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Water Cooler


Water Cooler Miscellaneous   post
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Linking

If there is room for my 2 cents in this discussion, here goes: I disagree with encouraging an Internal links sections in main space articles. It is just duplicating what Wikipedia does and is, non semantic. The ASK query function promotes users to tag there own articles appropriately to automatically get displayed on main space (a thing of beauty). This should also motivate users to create main space articles and add an ASK query. See Cigarette with the Attribute:Keyword query. The search engines are working in some way that is not completly understandable to us. The engines will catch up or they already have. The more comfortable users become with semantic tagging and start imagining all the endless possibilities:

  • more page creation
  • longer visitor lengths
  • more traffic
  • higher page rank
  • higher site rank
  • a successful semantic mediawiki

If all of this happens then one backlink at Centiare is golden.--OmniMediaGroup 07:39, 16 January 2007 (PST)

SATIRE ALERT!!
Nobody asked you your opinion, Omni. If you continue to butt in on our Talk page discussions, we will ban your account. We are trying to build a directory, here. ...Oh. Wait. Sorry. This isn't Wikipedia, is it?  ;-) --MyWikiBiz 09:59, 16 January 2007 (PST)

Marketing & Promotion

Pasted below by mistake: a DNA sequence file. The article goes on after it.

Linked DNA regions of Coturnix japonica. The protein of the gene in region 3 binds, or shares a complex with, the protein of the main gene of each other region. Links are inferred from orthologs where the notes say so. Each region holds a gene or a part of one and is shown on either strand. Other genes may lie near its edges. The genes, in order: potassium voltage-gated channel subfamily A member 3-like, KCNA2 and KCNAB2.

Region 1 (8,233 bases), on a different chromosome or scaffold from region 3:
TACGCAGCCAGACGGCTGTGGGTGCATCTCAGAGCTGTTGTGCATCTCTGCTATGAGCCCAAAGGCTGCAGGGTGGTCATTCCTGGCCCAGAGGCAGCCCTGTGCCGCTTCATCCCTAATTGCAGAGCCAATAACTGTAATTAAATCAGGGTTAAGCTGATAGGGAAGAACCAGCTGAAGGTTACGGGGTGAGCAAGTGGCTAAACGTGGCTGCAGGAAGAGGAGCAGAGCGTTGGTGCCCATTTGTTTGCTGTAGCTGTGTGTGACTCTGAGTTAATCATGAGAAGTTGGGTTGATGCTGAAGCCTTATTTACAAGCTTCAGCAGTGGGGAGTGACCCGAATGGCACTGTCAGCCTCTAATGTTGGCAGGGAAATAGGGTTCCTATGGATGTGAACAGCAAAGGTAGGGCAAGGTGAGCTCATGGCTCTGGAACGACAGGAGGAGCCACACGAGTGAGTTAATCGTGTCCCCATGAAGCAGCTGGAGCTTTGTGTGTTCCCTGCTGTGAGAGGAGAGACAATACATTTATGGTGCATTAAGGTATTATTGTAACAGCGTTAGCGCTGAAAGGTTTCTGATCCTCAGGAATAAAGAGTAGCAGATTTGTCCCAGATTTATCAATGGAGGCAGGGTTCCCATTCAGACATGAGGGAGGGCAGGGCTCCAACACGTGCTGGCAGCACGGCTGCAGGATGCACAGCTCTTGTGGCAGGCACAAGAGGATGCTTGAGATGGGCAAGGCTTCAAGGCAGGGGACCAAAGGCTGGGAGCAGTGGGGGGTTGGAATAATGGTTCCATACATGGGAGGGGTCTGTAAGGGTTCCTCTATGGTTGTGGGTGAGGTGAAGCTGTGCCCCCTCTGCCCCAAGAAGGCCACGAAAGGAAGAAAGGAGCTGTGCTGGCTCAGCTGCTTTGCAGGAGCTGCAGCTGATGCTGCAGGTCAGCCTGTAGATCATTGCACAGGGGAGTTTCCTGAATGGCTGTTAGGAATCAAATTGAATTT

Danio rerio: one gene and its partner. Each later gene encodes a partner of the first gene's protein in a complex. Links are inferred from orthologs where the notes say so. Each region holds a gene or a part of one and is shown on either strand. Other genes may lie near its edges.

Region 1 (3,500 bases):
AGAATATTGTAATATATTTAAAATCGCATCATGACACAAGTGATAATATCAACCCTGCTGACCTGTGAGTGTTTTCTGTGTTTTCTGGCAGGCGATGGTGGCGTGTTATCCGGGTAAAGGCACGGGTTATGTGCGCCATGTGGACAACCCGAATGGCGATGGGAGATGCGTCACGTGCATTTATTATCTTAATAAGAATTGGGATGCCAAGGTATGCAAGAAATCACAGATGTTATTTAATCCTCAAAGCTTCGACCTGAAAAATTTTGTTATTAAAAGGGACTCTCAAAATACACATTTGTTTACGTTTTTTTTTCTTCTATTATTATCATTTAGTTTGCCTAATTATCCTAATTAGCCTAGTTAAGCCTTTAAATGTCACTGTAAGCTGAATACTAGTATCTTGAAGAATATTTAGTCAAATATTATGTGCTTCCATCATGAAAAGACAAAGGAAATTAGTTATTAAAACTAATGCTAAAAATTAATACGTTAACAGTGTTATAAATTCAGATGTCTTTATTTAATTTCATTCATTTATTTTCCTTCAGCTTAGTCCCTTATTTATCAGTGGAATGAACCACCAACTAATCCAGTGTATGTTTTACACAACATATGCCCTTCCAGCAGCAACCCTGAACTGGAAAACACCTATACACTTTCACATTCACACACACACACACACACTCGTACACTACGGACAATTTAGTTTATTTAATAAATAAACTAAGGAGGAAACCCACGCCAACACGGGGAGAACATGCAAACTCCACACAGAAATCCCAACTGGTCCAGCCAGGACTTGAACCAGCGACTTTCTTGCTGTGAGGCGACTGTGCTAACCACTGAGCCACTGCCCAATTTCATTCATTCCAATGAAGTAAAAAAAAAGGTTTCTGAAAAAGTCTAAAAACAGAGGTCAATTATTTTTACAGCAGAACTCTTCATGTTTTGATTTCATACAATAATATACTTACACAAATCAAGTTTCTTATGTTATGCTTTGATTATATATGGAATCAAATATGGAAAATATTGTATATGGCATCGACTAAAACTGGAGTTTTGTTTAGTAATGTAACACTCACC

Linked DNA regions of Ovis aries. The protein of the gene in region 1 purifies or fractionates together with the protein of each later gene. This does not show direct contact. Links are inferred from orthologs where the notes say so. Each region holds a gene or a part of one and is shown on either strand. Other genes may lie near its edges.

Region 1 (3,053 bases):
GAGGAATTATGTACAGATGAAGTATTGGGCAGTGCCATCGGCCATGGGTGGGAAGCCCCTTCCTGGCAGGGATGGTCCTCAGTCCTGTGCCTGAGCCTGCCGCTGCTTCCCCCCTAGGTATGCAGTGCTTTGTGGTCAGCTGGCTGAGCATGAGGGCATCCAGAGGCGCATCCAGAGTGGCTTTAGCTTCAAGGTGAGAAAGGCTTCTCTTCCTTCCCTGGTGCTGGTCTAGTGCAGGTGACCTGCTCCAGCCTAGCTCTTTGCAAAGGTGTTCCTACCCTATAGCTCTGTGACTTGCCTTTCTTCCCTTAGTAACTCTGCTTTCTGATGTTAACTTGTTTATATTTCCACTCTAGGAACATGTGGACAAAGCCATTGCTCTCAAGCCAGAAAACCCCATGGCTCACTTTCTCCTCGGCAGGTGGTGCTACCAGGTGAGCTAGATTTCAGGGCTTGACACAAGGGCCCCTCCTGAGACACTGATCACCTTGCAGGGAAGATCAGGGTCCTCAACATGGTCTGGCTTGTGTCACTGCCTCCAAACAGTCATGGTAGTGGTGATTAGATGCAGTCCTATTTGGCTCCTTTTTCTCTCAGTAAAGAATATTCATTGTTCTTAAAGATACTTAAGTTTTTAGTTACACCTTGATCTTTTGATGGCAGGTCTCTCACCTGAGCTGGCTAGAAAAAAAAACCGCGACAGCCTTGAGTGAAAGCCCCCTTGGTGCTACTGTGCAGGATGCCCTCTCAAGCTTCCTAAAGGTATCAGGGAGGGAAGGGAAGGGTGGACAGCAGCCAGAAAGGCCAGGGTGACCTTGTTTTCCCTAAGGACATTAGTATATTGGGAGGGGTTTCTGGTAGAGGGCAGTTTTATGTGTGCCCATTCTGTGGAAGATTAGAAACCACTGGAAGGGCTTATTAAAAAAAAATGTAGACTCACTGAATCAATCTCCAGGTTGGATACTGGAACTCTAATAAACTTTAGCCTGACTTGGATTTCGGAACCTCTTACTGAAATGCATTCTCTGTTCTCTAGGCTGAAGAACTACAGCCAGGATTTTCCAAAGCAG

Background

With continuing reports of dissatisfaction amongst wikipedians, it's becoming more evident that Wikipedia's business model is fundamentally flawed. Without the ability to protect one's contributions, and/or debate in a fair and rational manner without undo favoritism given towards certain (cabals of) editors, the incentives to create original content becomes somewhat muted.

We feel Centiare addresses these main points by providing both protected Directory space for advocacy and traditional main space NPOV. Even better, via the Aficionados mechanism, we provide a legitimate means of allowing users to cross-reference interests/contributions from main space articles to directory listings. In this way, Aficionados eliminate the temptation for main space link spam and/or other commercial activities, and helps keeps main space articles clean and on-point.

Given Centiare's technical (semantic tags, protected space) & policy advantages, we feel it's the proper time to discuss what marketing & promotional efforts might be undertaken to increase overall awareness. The remainder of this section is an open forum to discuss ideas, initiatives and other activities. Snerfling 13:25, 3 March 2007 (PST)


Spring 2007 - Organization/Association marketing